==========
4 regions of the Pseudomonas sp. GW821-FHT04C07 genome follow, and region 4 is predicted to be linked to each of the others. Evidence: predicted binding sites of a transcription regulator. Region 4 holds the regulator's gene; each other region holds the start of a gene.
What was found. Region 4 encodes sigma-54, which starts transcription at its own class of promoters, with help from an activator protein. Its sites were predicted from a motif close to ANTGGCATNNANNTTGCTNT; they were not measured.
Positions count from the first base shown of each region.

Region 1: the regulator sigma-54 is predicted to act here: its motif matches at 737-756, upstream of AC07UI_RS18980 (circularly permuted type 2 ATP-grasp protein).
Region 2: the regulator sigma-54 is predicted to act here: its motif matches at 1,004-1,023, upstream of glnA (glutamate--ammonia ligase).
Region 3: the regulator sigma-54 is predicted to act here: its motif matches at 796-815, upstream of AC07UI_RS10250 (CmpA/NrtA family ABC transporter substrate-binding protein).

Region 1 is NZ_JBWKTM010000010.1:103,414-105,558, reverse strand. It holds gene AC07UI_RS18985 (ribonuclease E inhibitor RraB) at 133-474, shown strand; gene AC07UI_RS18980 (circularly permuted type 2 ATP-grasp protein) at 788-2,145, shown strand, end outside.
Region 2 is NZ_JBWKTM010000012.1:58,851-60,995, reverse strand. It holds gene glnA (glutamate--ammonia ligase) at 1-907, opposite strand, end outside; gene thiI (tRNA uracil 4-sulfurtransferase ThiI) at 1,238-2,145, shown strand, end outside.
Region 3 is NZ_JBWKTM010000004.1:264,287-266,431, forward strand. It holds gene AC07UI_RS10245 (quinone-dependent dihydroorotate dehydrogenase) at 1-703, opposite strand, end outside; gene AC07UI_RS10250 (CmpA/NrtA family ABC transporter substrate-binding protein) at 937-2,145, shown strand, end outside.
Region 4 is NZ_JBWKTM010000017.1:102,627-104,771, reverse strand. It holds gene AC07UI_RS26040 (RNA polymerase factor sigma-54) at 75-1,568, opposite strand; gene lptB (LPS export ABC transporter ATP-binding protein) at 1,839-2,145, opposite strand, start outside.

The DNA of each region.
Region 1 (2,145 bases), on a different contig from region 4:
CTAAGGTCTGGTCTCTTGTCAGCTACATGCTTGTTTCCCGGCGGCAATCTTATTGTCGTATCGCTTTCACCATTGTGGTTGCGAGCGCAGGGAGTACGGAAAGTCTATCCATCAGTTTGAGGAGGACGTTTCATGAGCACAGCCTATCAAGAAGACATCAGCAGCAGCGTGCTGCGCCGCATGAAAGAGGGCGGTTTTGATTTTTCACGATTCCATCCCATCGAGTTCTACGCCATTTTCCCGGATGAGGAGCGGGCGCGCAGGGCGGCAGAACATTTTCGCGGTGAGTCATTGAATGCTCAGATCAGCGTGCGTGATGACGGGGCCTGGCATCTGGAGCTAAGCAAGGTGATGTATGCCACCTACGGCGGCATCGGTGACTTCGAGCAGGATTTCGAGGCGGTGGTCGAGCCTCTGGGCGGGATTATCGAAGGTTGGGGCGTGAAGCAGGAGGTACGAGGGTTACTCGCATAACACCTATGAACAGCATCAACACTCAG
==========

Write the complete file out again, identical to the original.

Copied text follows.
4 regions of the Pseudomonas sp. GW821-FHT04C07 genome follow, and region 4 is predicted to be linked to each of the others. Evidence: predicted binding sites of a transcription regulator. Region 4 holds the regulator's gene; each other region holds the start of a gene.
What was found. Region 4 encodes sigma-54, which starts transcription at its own class of promoters, with help from an activator protein. Its sites were predicted from a motif close to ANTGGCATNNANNTTGCTNT; they were not measured.
Positions count from the first base shown of each region.

Region 1: the regulator sigma-54 is predicted to act here: its motif matches at 737-756, upstream of AC07UI_RS18980 (circularly permuted type 2 ATP-grasp protein).
Region 2: the regulator sigma-54 is predicted to act here: its motif matches at 1,004-1,023, upstream of glnA (glutamate--ammonia ligase).
Region 3: the regulator sigma-54 is predicted to act here: its motif matches at 796-815, upstream of AC07UI_RS10250 (CmpA/NrtA family ABC transporter substrate-binding protein).

Region 1 is NZ_JBWKTM010000010.1:103,414-105,558, reverse strand. It holds gene AC07UI_RS18985 (ribonuclease E inhibitor RraB) at 133-474, shown strand; gene AC07UI_RS18980 (circularly permuted type 2 ATP-grasp protein) at 788-2,145, shown strand, end outside.
Region 2 is NZ_JBWKTM010000012.1:58,851-60,995, reverse strand. It holds gene glnA (glutamate--ammonia ligase) at 1-907, opposite strand, end outside; gene thiI (tRNA uracil 4-sulfurtransferase ThiI) at 1,238-2,145, shown strand, end outside.
Region 3 is NZ_JBWKTM010000004.1:264,287-266,431, forward strand. It holds gene AC07UI_RS10245 (quinone-dependent dihydroorotate dehydrogenase) at 1-703, opposite strand, end outside; gene AC07UI_RS10250 (CmpA/NrtA family ABC transporter substrate-binding protein) at 937-2,145, shown strand, end outside.
Region 4 is NZ_JBWKTM010000017.1:102,627-104,771, reverse strand. It holds gene AC07UI_RS26040 (RNA polymerase factor sigma-54) at 75-1,568, opposite strand; gene lptB (LPS export ABC transporter ATP-binding protein) at 1,839-2,145, opposite strand, start outside.

The DNA of each region.
Region 1 (2,145 bases), on a different contig from region 4:
CTAAGGTCTGGTCTCTTGTCAGCTACATGCTTGTTTCCCGGCGGCAATCTTATTGTCGTATCGCTTTCACCATTGTGGTTGCGAGCGCAGGGAGTACGGAAAGTCTATCCATCAGTTTGAGGAGGACGTTTCATGAGCACAGCCTATCAAGAAGACATCAGCAGCAGCGTGCTGCGCCGCATGAAAGAGGGCGGTTTTGATTTTTCACGATTCCATCCCATCGAGTTCTACGCCATTTTCCCGGATGAGGAGCGGGCGCGCAGGGCGGCAGAACATTTTCGCGGTGAGTCATTGAATGCTCAGATCAGCGTGCGTGATGACGGGGCCTGGCATCTGGAGCTAAGCAAGGTGATGTATGCCACCTACGGCGGCATCGGTGACTTCGAGCAGGATTTCGAGGCGGTGGTCGAGCCTCTGGGCGGGATTATCGAAGGTTGGGGCGTGAAGCAGGAGGTACGAGGGTTACTCGCATAACACCTATGAACAGCATCAACACTCAG